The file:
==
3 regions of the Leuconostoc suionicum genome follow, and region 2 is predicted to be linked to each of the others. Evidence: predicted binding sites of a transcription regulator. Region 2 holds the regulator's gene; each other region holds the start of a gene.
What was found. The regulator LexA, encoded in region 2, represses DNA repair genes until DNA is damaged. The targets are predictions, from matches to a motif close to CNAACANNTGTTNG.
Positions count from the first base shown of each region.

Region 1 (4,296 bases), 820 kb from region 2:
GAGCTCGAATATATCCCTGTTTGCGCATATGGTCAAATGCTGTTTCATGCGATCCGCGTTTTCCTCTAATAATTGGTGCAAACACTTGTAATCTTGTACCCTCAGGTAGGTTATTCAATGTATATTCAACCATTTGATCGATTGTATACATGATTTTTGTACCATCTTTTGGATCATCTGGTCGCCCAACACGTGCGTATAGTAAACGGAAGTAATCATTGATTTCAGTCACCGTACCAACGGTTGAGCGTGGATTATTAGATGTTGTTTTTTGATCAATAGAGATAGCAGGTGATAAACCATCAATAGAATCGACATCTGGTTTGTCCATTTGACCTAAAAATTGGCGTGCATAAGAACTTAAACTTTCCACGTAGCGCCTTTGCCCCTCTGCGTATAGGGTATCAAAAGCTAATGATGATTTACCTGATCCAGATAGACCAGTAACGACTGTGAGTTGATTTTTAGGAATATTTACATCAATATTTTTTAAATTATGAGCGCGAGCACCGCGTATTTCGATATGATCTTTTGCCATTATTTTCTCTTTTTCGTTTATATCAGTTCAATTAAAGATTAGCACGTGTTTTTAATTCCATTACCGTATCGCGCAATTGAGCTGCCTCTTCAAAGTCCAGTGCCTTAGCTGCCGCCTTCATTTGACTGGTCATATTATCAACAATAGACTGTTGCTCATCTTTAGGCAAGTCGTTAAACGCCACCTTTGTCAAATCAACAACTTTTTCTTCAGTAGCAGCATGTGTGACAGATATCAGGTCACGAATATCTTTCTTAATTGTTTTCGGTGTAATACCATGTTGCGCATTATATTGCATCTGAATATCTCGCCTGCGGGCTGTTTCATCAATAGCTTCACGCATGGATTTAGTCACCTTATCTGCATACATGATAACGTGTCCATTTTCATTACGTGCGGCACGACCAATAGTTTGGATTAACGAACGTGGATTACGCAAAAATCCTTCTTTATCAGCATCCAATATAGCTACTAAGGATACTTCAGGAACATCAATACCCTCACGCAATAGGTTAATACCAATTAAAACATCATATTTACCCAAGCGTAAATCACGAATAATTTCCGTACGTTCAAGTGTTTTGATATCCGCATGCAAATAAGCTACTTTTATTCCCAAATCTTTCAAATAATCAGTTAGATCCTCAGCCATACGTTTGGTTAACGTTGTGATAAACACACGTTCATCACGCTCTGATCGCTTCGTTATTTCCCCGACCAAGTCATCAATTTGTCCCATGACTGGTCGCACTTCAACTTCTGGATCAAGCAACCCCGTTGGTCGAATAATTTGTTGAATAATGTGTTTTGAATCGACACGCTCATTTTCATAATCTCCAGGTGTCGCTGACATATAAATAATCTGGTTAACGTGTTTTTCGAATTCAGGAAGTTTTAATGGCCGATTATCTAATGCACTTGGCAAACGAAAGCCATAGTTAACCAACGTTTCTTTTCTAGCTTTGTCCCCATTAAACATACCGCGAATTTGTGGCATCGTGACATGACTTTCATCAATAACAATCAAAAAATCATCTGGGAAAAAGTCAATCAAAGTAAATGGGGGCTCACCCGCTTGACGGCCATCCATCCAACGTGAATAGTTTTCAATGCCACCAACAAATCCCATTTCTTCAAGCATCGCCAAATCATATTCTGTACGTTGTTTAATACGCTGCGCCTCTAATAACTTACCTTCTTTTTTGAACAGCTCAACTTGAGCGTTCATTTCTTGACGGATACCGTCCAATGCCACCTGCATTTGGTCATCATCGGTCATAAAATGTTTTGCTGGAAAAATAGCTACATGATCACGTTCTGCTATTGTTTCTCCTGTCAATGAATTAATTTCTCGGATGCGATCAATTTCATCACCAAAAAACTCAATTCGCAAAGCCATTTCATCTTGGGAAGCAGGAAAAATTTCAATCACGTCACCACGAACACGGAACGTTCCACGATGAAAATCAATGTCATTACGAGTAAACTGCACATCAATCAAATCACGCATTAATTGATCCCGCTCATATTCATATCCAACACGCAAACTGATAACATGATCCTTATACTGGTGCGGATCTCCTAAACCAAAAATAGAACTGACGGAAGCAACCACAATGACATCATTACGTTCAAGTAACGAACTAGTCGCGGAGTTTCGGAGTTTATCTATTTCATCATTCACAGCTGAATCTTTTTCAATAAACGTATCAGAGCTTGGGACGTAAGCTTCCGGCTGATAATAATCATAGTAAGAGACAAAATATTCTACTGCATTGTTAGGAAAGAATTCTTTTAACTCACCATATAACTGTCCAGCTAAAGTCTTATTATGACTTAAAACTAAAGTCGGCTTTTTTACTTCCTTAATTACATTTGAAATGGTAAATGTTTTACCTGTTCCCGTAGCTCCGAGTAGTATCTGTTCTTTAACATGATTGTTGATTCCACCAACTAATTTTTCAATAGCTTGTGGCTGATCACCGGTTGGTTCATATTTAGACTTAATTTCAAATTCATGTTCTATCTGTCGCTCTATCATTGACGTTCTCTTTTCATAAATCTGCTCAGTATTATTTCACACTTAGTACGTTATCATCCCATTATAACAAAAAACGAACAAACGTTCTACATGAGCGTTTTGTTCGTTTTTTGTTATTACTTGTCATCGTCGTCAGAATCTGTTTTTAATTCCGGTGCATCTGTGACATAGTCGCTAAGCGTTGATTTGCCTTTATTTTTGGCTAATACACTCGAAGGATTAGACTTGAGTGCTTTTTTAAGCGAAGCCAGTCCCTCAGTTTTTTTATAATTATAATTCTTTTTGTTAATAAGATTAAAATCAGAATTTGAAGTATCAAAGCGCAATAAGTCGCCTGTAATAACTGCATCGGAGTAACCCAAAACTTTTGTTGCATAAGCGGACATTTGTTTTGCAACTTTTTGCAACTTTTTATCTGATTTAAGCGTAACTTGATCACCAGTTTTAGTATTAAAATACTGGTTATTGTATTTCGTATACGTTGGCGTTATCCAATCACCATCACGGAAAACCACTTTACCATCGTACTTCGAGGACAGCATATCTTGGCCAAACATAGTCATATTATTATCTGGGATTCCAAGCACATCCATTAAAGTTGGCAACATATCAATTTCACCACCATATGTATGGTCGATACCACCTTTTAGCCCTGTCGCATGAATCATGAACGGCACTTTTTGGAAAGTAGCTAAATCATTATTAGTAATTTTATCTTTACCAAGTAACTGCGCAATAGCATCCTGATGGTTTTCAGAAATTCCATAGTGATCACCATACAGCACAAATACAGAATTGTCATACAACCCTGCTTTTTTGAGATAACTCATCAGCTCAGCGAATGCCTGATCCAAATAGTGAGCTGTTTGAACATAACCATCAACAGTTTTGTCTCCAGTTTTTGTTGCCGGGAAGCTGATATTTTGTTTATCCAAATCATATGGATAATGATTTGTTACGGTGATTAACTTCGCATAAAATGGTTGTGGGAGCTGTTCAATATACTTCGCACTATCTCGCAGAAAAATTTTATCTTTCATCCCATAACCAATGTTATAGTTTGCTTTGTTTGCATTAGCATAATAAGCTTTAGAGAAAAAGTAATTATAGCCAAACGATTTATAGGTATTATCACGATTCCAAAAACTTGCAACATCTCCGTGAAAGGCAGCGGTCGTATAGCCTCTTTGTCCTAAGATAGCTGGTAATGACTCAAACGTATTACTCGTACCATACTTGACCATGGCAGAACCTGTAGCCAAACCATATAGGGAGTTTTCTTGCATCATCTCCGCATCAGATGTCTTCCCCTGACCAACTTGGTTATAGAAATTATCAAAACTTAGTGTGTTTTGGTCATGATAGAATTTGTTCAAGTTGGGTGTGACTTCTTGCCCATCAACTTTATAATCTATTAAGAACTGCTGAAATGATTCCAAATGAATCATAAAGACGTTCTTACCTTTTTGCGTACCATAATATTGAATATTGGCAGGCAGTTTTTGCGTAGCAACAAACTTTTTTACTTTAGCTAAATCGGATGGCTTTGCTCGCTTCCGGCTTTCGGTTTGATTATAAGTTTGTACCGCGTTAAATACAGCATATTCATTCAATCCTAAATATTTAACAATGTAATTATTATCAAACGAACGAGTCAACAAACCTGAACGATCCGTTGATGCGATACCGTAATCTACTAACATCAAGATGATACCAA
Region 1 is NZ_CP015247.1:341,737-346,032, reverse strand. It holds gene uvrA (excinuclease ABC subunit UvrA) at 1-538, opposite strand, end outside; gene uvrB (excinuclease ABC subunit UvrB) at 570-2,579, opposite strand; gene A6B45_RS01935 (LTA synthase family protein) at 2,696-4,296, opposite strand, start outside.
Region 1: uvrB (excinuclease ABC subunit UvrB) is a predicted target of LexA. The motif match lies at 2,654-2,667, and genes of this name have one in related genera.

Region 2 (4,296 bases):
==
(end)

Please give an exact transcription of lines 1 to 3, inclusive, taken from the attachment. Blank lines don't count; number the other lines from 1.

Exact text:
3 regions of the Leuconostoc suionicum genome follow, and region 2 is predicted to be linked to each of the others. Evidence: predicted binding sites of a transcription regulator. Region 2 holds the regulator's gene; each other region holds the start of a gene.
What was found. The regulator LexA, encoded in region 2, represses DNA repair genes until DNA is damaged. The targets are predictions, from matches to a motif close to CNAACANNTGTTNG.
Positions count from the first base shown of each region.